The Hydrogen Energy Supply Chain (HESC) Pilot Project has commenced Australian operations. When fully operational, the HESC Pilot Project will be a complete hydrogen supply chain, delivering liquefied hydrogen from Australia to Japan. Kawasaki Heavy Industries (KHI) is running the pilot project, with government support from both Japan and Australia, in the Australian state of Victoria, home to a quarter of the world’s known brown coal reserves.
Hydrogen gas is being produced from brown coal by gasification at a newly constructed plant located Australia’s Latrobe Valley. Coal gasification works by reacting coal with oxygen under high pressures and temperatures to form synthesis gas (syngas), a mixture consisting primarily of carbon monoxide and hydrogen. The pilot gasification plant uses a total of up to 176 tons (160 tonnes) of brown coal and includes a drying and milling system developed specifically for Victorian brown coal.
One of the goals of the project is to demonstrate the production of hydrogen from syngas. During gas refining, the syngas is purified and the carbon monoxide in the gas mixture is reacted with steam to produce additional hydrogen and carbon dioxide. The carbon monoxide is converted to carbon dioxide with steam, then the hydrogen is separated. The hydrogen produced is refined to achieve a high purity specification for transportation.
Hydrogen gas from the Latrobe Valley is then transported to the newly constructed liquefaction, storage, and loading facility at Port of Hastings by truck in high pressure tube trailers. There, the hydrogen gas is converted to liquefied hydrogen. The liquefaction process cools the hydrogen gas to −423°F (−253°C) and reduces it to 1/800th of its gaseous volume.
Liquefied hydrogen will be held in a storage container before being loaded onto a marine carrier for transport to Japan. KHI is developing a specialized system to load the liquefied hydrogen onto a carrier.
HESC will be the first initiative to transport mass quantities of liquefied hydrogen across open waters. Australia and Japan have worked together to develop interim carriage requirements. In November 2016, the International Maritime Organization approved these requirements, allowing the bulk transport of liquefied hydrogen from Australia to specially designed facility in Kobe, Japan.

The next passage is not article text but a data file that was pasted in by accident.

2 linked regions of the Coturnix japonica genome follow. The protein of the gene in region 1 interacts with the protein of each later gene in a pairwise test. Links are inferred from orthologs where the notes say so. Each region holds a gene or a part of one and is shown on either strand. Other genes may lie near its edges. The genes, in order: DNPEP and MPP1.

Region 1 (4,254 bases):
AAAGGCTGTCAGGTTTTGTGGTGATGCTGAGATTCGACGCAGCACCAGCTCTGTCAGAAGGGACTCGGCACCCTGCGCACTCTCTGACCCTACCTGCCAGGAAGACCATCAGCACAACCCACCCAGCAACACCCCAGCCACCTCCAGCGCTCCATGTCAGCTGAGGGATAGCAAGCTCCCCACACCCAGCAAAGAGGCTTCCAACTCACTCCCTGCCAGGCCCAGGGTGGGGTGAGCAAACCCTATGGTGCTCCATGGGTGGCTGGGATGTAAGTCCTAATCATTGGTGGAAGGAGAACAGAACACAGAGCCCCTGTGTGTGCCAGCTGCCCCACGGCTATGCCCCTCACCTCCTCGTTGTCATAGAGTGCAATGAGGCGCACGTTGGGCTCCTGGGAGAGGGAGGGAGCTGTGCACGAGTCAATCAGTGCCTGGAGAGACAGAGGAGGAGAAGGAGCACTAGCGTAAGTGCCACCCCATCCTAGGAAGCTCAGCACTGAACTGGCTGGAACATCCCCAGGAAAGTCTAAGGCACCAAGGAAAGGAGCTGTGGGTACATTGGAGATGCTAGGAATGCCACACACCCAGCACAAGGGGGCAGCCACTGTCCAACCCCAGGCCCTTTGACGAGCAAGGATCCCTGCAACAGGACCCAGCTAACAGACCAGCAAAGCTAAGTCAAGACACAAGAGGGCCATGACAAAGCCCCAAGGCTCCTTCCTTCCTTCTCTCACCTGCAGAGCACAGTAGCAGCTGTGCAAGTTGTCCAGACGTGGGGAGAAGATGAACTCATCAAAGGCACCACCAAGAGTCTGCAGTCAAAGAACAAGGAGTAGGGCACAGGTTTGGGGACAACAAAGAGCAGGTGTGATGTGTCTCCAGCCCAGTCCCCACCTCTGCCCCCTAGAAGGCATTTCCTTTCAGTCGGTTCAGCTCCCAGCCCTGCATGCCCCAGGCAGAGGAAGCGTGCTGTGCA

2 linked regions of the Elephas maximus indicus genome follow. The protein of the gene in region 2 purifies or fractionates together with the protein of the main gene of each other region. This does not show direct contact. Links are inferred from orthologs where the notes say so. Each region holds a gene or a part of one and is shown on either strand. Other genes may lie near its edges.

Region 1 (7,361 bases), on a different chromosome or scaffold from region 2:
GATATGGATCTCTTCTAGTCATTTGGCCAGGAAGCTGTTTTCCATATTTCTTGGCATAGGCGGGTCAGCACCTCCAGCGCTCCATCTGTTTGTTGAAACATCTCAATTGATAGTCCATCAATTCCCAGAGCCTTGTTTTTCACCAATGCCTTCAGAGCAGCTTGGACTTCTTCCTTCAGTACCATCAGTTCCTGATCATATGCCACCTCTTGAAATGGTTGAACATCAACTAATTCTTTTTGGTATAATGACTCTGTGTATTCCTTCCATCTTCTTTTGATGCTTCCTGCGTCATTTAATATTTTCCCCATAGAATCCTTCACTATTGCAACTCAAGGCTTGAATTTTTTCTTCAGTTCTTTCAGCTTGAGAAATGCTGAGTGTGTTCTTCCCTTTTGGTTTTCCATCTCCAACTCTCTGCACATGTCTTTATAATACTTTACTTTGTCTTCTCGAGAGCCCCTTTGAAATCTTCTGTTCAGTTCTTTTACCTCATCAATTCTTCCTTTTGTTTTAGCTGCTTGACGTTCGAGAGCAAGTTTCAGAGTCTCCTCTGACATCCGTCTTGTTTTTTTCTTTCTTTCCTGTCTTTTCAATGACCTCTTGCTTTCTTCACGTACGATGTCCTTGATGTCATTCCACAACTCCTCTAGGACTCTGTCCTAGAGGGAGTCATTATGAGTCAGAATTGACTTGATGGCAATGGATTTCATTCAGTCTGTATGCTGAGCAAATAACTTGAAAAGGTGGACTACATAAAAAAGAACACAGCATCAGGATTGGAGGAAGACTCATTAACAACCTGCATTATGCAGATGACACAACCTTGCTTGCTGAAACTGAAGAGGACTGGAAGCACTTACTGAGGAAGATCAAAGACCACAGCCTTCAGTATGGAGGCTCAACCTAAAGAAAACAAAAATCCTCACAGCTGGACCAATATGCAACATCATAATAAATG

KHI’s purpose-built liquefied hydrogen carrier, the Suiso Frontier, will make the end-to-end journey. To prevent boil off during transport, KHI developed specialized insulation technology. The 44,143 cu.ft. (1250 m3) storage tank features a double-shell structure with vacuum insulation between the overlapping inner and outer shell layers. The inner-tank supports are made of glass-fiber-reinforced plastic. Liquefied hydrogen is kept at −423°F.
The Suiso Frontier carried out trial operations in October last year and is effectively complete. COVID-19 safety measures have delayed final approvals. The Japanese government suspended the entry of foreign nationals as part of its COVID-19 protocol, barring KHI from receiving engineers from overseas manufacturers for the final approval of machinery installation on the vessel.
“The next major HESC pilot development will be the first shipment of hydrogen between Australia and Japan,” said Hirofumi Kawazoa from Hydrogen Engineering Australia, Kawasaki’s subsidiary company based in Melbourne. “The eyes of the world will be on Victoria, when shipments of liquefied hydrogen commence this year. The HESC Pilot is proving it is possible to take Latrobe Valley coal and produce and transport hydrogen. It is yielding data and insights that feed into the pathway to commercialization.”